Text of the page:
Text: So my grandfather told me this joke that there were two old Russian guys driving through the forest. And, the guy in the passenger seat told the driver, “Hey, you need to pull over.” And the driver’s like, “Well, we can’t pull over, we’re not, we’re not where we’re supposed to be yet.” The passenger goes, “Look,” he goes, “I need you to pull over.” The driver goes, “But we’re in the middle of nowhere.” The passenger goes, “Look, I have to go to the bathroom. You have to pull over.” So, the driver pulls over, the guy gets out of the car, and he heads into the woods. A few minutes later, the passenger comes back to the car, and his pants are soaking wet. The driver looks at him and says, “What’s a matter? You didn’t make it in time?” He answers, “Nah, the wind was blowing in the wrong direction.”
Context: AT is a child of Russian and Italian immigrants that grew up in Queens, New York. He would spend the summers in Maine surrounded by dense forest and vast natural landscapes, with is Russian grandparents who insisted that he learn Russian so that they could converse in their native language with their grandson. He has been a fluent speaker ever since then because of their teachings. His grandfather used to tell him this jokes as they were driving through the forests during the harsh main winters. I was told this joke over coffee one afternoon.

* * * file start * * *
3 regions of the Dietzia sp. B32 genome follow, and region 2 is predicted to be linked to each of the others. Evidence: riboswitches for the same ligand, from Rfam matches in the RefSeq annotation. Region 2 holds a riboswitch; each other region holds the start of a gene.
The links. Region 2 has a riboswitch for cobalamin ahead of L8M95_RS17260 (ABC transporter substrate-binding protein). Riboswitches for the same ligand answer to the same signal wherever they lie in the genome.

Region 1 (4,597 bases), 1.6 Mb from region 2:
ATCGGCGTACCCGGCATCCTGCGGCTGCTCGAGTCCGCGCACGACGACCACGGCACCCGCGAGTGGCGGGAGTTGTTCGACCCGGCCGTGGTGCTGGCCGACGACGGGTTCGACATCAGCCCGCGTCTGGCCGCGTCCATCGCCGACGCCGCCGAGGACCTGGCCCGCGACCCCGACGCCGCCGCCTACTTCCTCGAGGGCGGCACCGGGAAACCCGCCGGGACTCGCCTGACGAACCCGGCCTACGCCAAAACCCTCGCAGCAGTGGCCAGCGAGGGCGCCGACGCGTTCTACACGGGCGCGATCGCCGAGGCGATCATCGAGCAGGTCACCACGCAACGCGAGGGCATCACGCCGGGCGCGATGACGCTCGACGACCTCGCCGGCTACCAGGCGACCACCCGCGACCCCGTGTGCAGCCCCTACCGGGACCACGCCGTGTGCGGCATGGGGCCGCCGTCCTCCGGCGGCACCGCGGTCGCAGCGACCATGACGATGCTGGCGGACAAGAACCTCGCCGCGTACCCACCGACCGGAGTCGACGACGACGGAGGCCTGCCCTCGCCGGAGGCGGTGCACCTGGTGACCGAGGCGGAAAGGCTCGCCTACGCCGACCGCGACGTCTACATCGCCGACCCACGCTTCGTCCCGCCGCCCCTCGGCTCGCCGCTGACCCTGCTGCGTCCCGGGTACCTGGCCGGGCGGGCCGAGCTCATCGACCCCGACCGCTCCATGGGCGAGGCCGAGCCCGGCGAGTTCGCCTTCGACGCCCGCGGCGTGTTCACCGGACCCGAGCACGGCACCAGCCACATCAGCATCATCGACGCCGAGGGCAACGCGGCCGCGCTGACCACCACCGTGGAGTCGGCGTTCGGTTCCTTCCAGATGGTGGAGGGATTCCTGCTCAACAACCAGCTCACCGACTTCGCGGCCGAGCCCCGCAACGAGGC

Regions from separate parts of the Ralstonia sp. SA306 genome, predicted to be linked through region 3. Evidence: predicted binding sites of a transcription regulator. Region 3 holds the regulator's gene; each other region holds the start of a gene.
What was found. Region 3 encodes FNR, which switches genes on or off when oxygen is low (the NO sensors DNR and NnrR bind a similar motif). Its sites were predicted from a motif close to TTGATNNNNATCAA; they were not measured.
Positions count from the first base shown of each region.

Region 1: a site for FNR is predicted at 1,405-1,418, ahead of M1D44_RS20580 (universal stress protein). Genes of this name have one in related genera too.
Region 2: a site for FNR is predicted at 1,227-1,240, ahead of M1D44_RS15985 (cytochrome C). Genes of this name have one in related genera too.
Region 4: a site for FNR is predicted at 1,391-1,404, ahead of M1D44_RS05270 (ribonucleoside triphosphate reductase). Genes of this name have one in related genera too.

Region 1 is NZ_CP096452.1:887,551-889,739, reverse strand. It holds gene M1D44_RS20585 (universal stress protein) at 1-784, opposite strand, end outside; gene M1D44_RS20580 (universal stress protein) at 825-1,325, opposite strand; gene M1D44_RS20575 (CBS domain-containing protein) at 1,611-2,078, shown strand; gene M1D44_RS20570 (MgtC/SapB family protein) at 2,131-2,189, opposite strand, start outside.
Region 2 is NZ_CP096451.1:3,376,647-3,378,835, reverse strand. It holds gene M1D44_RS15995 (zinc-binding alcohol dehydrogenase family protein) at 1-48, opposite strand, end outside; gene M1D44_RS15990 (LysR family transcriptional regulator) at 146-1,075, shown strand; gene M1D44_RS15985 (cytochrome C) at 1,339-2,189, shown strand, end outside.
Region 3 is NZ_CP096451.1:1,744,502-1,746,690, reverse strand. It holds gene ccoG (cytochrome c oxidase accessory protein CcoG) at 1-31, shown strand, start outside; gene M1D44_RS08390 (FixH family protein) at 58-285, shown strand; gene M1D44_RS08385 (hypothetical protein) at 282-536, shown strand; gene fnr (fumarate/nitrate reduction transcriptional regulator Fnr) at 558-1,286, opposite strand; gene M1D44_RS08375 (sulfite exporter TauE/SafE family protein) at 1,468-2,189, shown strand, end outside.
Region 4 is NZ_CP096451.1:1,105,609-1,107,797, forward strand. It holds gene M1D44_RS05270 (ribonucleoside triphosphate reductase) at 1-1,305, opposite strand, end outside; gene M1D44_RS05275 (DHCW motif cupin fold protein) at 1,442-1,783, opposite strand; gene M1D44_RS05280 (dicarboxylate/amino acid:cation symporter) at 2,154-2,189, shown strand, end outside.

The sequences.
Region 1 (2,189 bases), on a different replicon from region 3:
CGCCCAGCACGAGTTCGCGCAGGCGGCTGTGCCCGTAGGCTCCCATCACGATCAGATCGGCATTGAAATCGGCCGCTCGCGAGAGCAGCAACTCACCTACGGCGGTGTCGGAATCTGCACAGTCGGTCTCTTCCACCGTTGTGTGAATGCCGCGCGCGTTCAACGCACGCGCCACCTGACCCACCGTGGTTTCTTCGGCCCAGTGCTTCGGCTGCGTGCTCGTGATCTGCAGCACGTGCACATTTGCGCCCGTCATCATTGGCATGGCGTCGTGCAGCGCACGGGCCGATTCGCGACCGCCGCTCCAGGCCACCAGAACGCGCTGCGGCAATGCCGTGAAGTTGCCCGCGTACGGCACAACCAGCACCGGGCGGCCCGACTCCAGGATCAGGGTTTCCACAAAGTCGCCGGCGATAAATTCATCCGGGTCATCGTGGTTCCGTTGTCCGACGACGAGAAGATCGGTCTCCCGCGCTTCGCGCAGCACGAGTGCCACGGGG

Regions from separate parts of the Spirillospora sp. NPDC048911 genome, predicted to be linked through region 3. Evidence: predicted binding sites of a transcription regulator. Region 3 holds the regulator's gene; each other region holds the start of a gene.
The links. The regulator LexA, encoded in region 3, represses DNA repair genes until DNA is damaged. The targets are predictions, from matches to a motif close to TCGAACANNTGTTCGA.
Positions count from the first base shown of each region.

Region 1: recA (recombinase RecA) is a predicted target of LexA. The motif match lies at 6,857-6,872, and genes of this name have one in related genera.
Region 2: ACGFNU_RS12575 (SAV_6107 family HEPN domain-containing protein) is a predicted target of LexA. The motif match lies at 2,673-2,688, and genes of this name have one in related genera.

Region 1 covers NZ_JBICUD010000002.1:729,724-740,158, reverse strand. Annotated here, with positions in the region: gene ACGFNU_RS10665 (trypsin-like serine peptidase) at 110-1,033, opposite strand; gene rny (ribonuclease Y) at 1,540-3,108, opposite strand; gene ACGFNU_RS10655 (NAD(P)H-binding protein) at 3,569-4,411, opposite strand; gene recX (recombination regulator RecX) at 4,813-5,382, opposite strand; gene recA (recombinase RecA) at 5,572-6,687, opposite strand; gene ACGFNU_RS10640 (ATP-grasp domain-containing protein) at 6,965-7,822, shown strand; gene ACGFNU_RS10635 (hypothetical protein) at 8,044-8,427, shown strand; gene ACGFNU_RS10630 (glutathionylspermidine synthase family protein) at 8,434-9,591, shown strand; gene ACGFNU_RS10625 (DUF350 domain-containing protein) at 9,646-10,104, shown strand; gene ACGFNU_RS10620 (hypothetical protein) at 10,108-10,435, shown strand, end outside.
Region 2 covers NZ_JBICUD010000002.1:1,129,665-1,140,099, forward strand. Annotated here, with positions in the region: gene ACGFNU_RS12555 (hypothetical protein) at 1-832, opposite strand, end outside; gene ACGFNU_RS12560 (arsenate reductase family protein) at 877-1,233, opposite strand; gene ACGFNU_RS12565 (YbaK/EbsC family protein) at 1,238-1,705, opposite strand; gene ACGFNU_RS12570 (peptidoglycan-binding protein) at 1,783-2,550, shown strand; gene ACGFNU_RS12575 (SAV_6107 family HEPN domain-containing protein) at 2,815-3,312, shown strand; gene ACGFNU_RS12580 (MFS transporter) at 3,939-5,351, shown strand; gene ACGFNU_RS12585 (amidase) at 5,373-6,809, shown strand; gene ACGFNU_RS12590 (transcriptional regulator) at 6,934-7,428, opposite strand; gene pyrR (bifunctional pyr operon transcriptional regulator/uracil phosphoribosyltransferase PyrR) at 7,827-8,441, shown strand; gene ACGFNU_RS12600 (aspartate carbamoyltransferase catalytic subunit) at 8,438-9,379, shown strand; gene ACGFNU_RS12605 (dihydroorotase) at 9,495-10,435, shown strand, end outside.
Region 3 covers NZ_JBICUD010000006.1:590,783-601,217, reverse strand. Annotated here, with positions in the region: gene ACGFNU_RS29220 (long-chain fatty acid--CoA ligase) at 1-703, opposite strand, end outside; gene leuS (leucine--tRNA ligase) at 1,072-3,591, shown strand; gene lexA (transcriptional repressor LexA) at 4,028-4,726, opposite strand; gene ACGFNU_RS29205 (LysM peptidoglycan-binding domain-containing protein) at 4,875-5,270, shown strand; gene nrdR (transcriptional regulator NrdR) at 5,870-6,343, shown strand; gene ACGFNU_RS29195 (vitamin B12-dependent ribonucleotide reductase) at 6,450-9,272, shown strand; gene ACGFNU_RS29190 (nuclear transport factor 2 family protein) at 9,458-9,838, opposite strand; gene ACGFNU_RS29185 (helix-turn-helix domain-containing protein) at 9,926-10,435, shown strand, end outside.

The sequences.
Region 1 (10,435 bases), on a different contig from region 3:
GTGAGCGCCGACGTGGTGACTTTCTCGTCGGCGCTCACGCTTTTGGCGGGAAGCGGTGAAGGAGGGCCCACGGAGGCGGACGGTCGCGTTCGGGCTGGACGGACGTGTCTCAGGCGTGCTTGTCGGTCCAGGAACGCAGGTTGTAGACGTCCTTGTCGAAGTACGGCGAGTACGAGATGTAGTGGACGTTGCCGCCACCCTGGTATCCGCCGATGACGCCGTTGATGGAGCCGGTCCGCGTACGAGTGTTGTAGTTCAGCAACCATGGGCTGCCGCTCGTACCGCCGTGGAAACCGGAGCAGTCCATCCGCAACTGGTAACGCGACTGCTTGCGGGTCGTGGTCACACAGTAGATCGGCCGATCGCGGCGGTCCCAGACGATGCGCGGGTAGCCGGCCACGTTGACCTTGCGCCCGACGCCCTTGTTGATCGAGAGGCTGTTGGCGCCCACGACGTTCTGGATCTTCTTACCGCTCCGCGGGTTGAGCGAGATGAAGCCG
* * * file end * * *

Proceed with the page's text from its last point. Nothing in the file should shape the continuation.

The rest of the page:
Interpretation: Jokes area very popular form of folklore that can take on different forms in different societies. The use of punch-lines in the telling of jokes can be largely recognized as an American behavior, for a lot of cultures don’t do punch-lines, rather they just tell funny stories. I expect that this is the case here, for when AT told me the joke for the first time, I didn’t really laugh because I thought the punchline was weak. I expected that perhaps the punch line was funnier in Russian, but now I expect that there is no punchline, only a funny story.
This joke still employs the cognitive switch technique that all jokes share. It sets up something in the beginning only to turn it on its head by the end. The entire story builds the idea that the passenger needs to use the bathroom, and that he will wet himself if the driver does not pull over and let him go into the woods to do his business. However, when the passenger finally gets his chance, he makes a mess anyways, cognitively switching the joke on its head.